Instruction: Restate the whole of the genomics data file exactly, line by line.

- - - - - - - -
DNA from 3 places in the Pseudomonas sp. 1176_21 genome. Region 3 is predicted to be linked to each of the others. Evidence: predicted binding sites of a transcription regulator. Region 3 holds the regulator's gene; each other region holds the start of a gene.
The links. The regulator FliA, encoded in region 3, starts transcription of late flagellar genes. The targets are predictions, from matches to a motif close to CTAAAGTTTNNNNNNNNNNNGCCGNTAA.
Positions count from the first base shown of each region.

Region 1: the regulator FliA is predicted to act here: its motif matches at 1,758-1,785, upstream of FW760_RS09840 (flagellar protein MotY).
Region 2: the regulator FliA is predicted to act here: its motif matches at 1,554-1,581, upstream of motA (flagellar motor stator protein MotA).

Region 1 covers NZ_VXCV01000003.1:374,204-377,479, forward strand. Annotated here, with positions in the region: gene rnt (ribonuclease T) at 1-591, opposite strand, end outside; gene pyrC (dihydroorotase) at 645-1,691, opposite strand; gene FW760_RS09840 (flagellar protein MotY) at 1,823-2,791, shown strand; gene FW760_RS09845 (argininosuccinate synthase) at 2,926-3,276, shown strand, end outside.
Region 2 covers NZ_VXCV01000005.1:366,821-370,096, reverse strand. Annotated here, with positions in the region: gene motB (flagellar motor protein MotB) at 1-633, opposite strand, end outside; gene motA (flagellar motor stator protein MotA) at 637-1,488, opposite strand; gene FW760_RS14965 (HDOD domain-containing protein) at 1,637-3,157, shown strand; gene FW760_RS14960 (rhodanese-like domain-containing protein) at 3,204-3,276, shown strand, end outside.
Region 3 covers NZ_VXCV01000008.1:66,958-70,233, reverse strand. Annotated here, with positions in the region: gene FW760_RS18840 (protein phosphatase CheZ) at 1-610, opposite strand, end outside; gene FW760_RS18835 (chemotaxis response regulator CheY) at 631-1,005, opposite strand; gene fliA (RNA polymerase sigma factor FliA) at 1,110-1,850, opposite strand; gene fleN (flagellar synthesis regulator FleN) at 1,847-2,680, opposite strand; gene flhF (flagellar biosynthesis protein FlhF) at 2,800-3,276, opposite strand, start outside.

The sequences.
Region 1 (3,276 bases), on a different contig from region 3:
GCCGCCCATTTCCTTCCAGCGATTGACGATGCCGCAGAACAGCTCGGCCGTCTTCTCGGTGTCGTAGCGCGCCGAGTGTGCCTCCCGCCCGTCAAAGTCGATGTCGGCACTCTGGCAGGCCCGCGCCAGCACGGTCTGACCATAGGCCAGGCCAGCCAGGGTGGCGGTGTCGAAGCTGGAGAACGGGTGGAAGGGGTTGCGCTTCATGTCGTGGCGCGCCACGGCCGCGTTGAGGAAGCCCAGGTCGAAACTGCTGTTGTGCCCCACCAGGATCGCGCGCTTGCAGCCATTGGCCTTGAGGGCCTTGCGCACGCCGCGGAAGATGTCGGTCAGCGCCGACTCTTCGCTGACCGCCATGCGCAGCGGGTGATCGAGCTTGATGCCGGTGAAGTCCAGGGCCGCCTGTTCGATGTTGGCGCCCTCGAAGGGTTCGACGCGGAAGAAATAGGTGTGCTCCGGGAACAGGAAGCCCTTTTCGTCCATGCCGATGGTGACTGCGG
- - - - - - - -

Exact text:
DNA from 3 places in the Pseudomonas sp. 1176_21 genome. Region 3 is predicted to be linked to each of the others. Evidence: predicted binding sites of a transcription regulator. Region 3 holds the regulator's gene; each other region holds the start of a gene.
The links. The regulator FliA, encoded in region 3, starts transcription of late flagellar genes. The targets are predictions, from matches to a motif close to CTAAAGTTTNNNNNNNNNNNGCCGNTAA.
Positions count from the first base shown of each region.

Region 1: the regulator FliA is predicted to act here: its motif matches at 1,758-1,785, upstream of FW760_RS09840 (flagellar protein MotY).
Region 2: the regulator FliA is predicted to act here: its motif matches at 1,554-1,581, upstream of motA (flagellar motor stator protein MotA).

Region 1 covers NZ_VXCV01000003.1:374,204-377,479, forward strand. Annotated here, with positions in the region: gene rnt (ribonuclease T) at 1-591, opposite strand, end outside; gene pyrC (dihydroorotase) at 645-1,691, opposite strand; gene FW760_RS09840 (flagellar protein MotY) at 1,823-2,791, shown strand; gene FW760_RS09845 (argininosuccinate synthase) at 2,926-3,276, shown strand, end outside.
Region 2 covers NZ_VXCV01000005.1:366,821-370,096, reverse strand. Annotated here, with positions in the region: gene motB (flagellar motor protein MotB) at 1-633, opposite strand, end outside; gene motA (flagellar motor stator protein MotA) at 637-1,488, opposite strand; gene FW760_RS14965 (HDOD domain-containing protein) at 1,637-3,157, shown strand; gene FW760_RS14960 (rhodanese-like domain-containing protein) at 3,204-3,276, shown strand, end outside.
Region 3 covers NZ_VXCV01000008.1:66,958-70,233, reverse strand. Annotated here, with positions in the region: gene FW760_RS18840 (protein phosphatase CheZ) at 1-610, opposite strand, end outside; gene FW760_RS18835 (chemotaxis response regulator CheY) at 631-1,005, opposite strand; gene fliA (RNA polymerase sigma factor FliA) at 1,110-1,850, opposite strand; gene fleN (flagellar synthesis regulator FleN) at 1,847-2,680, opposite strand; gene flhF (flagellar biosynthesis protein FlhF) at 2,800-3,276, opposite strand, start outside.

The sequences.
Region 1 (3,276 bases), on a different contig from region 3:
GCCGCCCATTTCCTTCCAGCGATTGACGATGCCGCAGAACAGCTCGGCCGTCTTCTCGGTGTCGTAGCGCGCCGAGTGTGCCTCCCGCCCGTCAAAGTCGATGTCGGCACTCTGGCAGGCCCGCGCCAGCACGGTCTGACCATAGGCCAGGCCAGCCAGGGTGGCGGTGTCGAAGCTGGAGAACGGGTGGAAGGGGTTGCGCTTCATGTCGTGGCGCGCCACGGCCGCGTTGAGGAAGCCCAGGTCGAAACTGCTGTTGTGCCCCACCAGGATCGCGCGCTTGCAGCCATTGGCCTTGAGGGCCTTGCGCACGCCGCGGAAGATGTCGGTCAGCGCCGACTCTTCGCTGACCGCCATGCGCAGCGGGTGATCGAGCTTGATGCCGGTGAAGTCCAGGGCCGCCTGTTCGATGTTGGCGCCCTCGAAGGGTTCGACGCGGAAGAAATAGGTGTGCTCCGGGAACAGGAAGCCCTTTTCGTCCATGCCGATGGTGACTGCGG